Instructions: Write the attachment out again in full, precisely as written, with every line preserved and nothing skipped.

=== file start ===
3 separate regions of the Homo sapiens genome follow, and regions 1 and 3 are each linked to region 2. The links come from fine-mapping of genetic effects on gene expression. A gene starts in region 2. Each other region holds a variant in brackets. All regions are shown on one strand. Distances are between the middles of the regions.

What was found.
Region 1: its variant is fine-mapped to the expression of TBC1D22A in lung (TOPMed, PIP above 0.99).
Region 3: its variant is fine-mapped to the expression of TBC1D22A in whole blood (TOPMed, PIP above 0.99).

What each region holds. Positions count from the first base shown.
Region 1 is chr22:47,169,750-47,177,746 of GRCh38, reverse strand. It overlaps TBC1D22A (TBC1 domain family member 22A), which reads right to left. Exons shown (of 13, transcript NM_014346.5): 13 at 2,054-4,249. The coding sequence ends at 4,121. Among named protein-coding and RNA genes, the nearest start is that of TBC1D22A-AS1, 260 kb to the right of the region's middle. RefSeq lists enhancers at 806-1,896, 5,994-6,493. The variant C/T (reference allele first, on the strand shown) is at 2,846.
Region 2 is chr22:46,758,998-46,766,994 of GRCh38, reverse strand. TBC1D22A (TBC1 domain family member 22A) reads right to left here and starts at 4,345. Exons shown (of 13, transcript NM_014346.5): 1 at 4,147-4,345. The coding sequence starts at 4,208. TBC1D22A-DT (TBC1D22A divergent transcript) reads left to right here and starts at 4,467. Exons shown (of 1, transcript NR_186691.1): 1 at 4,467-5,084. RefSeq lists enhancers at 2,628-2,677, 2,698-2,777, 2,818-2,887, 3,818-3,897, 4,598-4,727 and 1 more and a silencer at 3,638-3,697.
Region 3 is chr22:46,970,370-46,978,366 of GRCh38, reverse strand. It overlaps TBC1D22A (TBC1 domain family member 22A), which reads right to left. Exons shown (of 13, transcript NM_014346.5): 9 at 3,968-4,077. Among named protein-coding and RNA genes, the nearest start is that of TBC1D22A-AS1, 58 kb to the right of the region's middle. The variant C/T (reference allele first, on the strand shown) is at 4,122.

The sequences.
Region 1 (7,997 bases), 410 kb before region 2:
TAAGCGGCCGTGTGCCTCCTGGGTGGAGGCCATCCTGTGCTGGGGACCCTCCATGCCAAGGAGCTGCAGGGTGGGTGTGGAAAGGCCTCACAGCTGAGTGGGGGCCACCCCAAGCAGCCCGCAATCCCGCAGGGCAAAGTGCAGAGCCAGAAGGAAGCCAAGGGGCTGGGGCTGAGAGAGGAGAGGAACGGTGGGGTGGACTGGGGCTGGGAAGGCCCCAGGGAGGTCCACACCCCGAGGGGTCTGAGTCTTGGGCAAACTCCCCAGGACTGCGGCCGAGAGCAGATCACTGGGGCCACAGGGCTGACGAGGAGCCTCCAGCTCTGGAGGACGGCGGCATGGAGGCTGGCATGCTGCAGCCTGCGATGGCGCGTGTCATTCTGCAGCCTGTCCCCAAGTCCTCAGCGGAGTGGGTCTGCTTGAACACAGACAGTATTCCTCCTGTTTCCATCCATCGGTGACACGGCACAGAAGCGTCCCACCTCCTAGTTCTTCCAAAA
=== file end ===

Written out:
3 separate regions of the Homo sapiens genome follow, and regions 1 and 3 are each linked to region 2. The links come from fine-mapping of genetic effects on gene expression. A gene starts in region 2. Each other region holds a variant in brackets. All regions are shown on one strand. Distances are between the middles of the regions.

What was found.
Region 1: its variant is fine-mapped to the expression of TBC1D22A in lung (TOPMed, PIP above 0.99).
Region 3: its variant is fine-mapped to the expression of TBC1D22A in whole blood (TOPMed, PIP above 0.99).

What each region holds. Positions count from the first base shown.
Region 1 is chr22:47,169,750-47,177,746 of GRCh38, reverse strand. It overlaps TBC1D22A (TBC1 domain family member 22A), which reads right to left. Exons shown (of 13, transcript NM_014346.5): 13 at 2,054-4,249. The coding sequence ends at 4,121. Among named protein-coding and RNA genes, the nearest start is that of TBC1D22A-AS1, 260 kb to the right of the region's middle. RefSeq lists enhancers at 806-1,896, 5,994-6,493. The variant C/T (reference allele first, on the strand shown) is at 2,846.
Region 2 is chr22:46,758,998-46,766,994 of GRCh38, reverse strand. TBC1D22A (TBC1 domain family member 22A) reads right to left here and starts at 4,345. Exons shown (of 13, transcript NM_014346.5): 1 at 4,147-4,345. The coding sequence starts at 4,208. TBC1D22A-DT (TBC1D22A divergent transcript) reads left to right here and starts at 4,467. Exons shown (of 1, transcript NR_186691.1): 1 at 4,467-5,084. RefSeq lists enhancers at 2,628-2,677, 2,698-2,777, 2,818-2,887, 3,818-3,897, 4,598-4,727 and 1 more and a silencer at 3,638-3,697.
Region 3 is chr22:46,970,370-46,978,366 of GRCh38, reverse strand. It overlaps TBC1D22A (TBC1 domain family member 22A), which reads right to left. Exons shown (of 13, transcript NM_014346.5): 9 at 3,968-4,077. Among named protein-coding and RNA genes, the nearest start is that of TBC1D22A-AS1, 58 kb to the right of the region's middle. The variant C/T (reference allele first, on the strand shown) is at 4,122.

The sequences.
Region 1 (7,997 bases), 410 kb before region 2:
TAAGCGGCCGTGTGCCTCCTGGGTGGAGGCCATCCTGTGCTGGGGACCCTCCATGCCAAGGAGCTGCAGGGTGGGTGTGGAAAGGCCTCACAGCTGAGTGGGGGCCACCCCAAGCAGCCCGCAATCCCGCAGGGCAAAGTGCAGAGCCAGAAGGAAGCCAAGGGGCTGGGGCTGAGAGAGGAGAGGAACGGTGGGGTGGACTGGGGCTGGGAAGGCCCCAGGGAGGTCCACACCCCGAGGGGTCTGAGTCTTGGGCAAACTCCCCAGGACTGCGGCCGAGAGCAGATCACTGGGGCCACAGGGCTGACGAGGAGCCTCCAGCTCTGGAGGACGGCGGCATGGAGGCTGGCATGCTGCAGCCTGCGATGGCGCGTGTCATTCTGCAGCCTGTCCCCAAGTCCTCAGCGGAGTGGGTCTGCTTGAACACAGACAGTATTCCTCCTGTTTCCATCCATCGGTGACACGGCACAGAAGCGTCCCACCTCCTAGTTCTTCCAAAA